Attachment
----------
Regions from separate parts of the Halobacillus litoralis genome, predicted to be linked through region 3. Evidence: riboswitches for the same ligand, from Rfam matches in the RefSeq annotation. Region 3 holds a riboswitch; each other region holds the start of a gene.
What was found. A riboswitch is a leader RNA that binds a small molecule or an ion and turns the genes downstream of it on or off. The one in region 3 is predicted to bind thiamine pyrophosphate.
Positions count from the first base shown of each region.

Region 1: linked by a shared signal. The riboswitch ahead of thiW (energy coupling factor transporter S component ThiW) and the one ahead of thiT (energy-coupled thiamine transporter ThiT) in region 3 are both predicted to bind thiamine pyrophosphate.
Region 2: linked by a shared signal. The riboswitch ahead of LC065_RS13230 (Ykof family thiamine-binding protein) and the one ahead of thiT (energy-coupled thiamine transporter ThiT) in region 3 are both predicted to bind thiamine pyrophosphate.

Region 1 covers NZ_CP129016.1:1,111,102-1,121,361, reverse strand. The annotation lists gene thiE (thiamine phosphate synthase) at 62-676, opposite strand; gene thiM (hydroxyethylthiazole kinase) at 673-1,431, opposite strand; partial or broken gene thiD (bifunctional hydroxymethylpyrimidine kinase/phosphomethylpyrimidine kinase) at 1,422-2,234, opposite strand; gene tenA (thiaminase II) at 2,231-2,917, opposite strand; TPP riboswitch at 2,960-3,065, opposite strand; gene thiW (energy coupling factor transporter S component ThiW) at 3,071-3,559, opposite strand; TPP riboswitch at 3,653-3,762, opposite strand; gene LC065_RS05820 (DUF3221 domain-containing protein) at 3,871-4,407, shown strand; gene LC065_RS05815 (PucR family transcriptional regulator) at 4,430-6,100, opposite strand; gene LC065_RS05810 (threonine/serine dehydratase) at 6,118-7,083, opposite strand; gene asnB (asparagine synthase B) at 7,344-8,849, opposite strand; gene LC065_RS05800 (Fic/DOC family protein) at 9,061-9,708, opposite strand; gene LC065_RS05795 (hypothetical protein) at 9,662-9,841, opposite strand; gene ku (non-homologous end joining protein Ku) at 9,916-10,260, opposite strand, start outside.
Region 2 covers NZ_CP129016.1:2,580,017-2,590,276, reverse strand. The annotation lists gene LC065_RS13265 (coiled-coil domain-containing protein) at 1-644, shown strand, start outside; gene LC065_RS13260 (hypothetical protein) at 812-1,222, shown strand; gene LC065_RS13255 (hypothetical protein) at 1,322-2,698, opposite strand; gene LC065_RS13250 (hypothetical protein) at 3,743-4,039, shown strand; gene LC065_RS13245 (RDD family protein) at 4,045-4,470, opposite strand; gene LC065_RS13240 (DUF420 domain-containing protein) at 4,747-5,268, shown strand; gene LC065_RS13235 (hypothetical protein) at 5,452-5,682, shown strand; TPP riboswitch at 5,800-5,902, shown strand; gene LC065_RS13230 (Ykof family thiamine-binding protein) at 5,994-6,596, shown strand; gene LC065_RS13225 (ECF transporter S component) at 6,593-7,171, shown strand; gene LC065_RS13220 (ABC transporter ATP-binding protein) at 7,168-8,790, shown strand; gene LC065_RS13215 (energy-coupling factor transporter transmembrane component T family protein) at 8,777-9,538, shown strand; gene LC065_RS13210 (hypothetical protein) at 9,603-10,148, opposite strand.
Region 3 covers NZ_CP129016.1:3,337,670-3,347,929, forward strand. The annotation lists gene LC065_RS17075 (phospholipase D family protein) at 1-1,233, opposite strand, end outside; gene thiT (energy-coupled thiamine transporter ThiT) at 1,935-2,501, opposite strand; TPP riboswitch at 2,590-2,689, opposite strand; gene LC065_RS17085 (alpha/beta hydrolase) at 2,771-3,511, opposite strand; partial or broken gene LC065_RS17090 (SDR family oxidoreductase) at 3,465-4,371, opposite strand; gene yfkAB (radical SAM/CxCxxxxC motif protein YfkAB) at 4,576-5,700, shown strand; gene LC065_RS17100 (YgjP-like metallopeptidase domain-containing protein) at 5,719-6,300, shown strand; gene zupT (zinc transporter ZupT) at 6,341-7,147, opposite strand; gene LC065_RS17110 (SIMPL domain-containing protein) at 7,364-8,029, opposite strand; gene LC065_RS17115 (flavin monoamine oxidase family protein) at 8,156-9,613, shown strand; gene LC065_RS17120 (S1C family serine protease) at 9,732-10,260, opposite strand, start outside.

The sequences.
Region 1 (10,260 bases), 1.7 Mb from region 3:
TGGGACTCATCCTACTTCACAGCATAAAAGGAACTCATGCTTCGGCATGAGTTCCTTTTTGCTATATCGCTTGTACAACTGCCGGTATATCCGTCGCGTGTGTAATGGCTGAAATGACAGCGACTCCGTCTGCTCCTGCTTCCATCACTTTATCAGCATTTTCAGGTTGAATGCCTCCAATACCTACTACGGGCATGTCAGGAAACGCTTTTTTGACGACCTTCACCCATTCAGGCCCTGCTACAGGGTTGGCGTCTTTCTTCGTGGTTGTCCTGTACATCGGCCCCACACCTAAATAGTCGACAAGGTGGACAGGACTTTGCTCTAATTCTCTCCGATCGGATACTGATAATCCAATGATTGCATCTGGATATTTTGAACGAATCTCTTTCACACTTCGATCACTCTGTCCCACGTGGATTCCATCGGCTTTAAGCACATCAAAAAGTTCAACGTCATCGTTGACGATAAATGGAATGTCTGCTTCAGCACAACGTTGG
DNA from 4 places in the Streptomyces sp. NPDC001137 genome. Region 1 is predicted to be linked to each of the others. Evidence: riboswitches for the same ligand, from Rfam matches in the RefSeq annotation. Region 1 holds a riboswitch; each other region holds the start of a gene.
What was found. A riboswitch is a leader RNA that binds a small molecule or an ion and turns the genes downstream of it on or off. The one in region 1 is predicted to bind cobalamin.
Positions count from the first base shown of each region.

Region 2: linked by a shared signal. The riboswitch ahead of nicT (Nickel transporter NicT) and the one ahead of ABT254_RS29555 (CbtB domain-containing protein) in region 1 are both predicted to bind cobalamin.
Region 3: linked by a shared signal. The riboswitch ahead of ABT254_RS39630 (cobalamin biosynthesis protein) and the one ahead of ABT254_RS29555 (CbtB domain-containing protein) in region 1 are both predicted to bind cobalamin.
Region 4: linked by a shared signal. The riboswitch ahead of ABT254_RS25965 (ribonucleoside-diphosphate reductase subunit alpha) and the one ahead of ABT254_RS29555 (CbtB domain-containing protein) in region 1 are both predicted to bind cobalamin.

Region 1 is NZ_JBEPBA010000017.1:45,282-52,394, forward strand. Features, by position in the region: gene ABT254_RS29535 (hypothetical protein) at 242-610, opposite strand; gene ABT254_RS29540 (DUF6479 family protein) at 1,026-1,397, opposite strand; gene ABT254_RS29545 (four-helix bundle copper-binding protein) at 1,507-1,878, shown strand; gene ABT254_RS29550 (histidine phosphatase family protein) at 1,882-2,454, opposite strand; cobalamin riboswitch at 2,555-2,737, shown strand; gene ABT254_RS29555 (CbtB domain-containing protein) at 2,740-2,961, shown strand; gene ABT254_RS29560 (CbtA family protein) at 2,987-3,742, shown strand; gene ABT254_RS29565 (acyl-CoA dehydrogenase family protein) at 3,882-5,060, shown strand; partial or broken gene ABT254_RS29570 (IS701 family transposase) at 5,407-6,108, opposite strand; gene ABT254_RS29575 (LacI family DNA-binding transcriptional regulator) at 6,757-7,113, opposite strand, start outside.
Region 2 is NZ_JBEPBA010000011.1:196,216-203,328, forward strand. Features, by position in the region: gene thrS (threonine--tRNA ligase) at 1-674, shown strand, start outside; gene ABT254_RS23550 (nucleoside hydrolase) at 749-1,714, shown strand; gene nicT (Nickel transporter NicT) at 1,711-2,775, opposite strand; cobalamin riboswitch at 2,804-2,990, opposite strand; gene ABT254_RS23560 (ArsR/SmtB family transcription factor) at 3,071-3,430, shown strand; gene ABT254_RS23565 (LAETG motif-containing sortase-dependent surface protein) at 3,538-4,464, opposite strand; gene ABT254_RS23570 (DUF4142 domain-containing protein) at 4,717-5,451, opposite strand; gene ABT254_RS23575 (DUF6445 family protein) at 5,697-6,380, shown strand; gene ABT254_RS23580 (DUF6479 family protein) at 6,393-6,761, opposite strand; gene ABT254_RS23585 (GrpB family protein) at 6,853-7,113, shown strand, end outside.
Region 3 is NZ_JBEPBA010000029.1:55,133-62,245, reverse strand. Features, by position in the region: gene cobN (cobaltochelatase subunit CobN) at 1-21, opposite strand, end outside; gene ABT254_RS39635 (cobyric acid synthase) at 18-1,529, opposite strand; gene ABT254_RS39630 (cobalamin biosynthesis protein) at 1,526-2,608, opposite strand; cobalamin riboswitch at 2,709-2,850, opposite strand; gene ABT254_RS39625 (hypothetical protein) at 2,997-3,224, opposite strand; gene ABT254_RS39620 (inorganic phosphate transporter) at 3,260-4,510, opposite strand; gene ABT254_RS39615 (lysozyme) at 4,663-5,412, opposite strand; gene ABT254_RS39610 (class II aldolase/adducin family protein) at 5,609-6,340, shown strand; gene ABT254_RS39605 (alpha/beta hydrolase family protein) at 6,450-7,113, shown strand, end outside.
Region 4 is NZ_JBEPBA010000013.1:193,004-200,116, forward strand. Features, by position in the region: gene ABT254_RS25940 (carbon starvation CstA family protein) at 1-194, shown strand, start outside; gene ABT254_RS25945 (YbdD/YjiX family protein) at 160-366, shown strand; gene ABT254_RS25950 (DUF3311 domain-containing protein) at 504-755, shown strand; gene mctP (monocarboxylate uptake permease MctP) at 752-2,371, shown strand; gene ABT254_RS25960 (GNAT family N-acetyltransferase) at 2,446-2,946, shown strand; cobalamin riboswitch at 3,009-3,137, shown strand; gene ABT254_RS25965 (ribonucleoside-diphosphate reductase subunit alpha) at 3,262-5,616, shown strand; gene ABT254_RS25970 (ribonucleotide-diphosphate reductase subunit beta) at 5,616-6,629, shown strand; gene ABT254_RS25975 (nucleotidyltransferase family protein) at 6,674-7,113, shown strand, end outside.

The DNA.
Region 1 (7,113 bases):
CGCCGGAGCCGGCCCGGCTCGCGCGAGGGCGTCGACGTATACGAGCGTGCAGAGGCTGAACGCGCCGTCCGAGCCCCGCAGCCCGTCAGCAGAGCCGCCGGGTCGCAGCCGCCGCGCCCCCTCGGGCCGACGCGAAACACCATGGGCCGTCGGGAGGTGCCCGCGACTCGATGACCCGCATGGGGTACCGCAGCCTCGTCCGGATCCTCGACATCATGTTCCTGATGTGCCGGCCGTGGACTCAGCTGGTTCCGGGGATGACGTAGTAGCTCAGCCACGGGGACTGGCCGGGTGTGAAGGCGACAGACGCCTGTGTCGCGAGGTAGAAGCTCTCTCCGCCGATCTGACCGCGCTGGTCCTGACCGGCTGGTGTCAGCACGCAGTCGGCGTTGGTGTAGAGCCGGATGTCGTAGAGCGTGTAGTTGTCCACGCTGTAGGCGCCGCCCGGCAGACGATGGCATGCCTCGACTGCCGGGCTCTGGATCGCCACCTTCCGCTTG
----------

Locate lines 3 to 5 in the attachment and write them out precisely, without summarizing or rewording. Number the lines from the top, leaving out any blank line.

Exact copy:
Positions count from the first base shown of each region.

Region 1: linked by a shared signal. The riboswitch ahead of thiW (energy coupling factor transporter S component ThiW) and the one ahead of thiT (energy-coupled thiamine transporter ThiT) in region 3 are both predicted to bind thiamine pyrophosphate.
Region 2: linked by a shared signal. The riboswitch ahead of LC065_RS13230 (Ykof family thiamine-binding protein) and the one ahead of thiT (energy-coupled thiamine transporter ThiT) in region 3 are both predicted to bind thiamine pyrophosphate.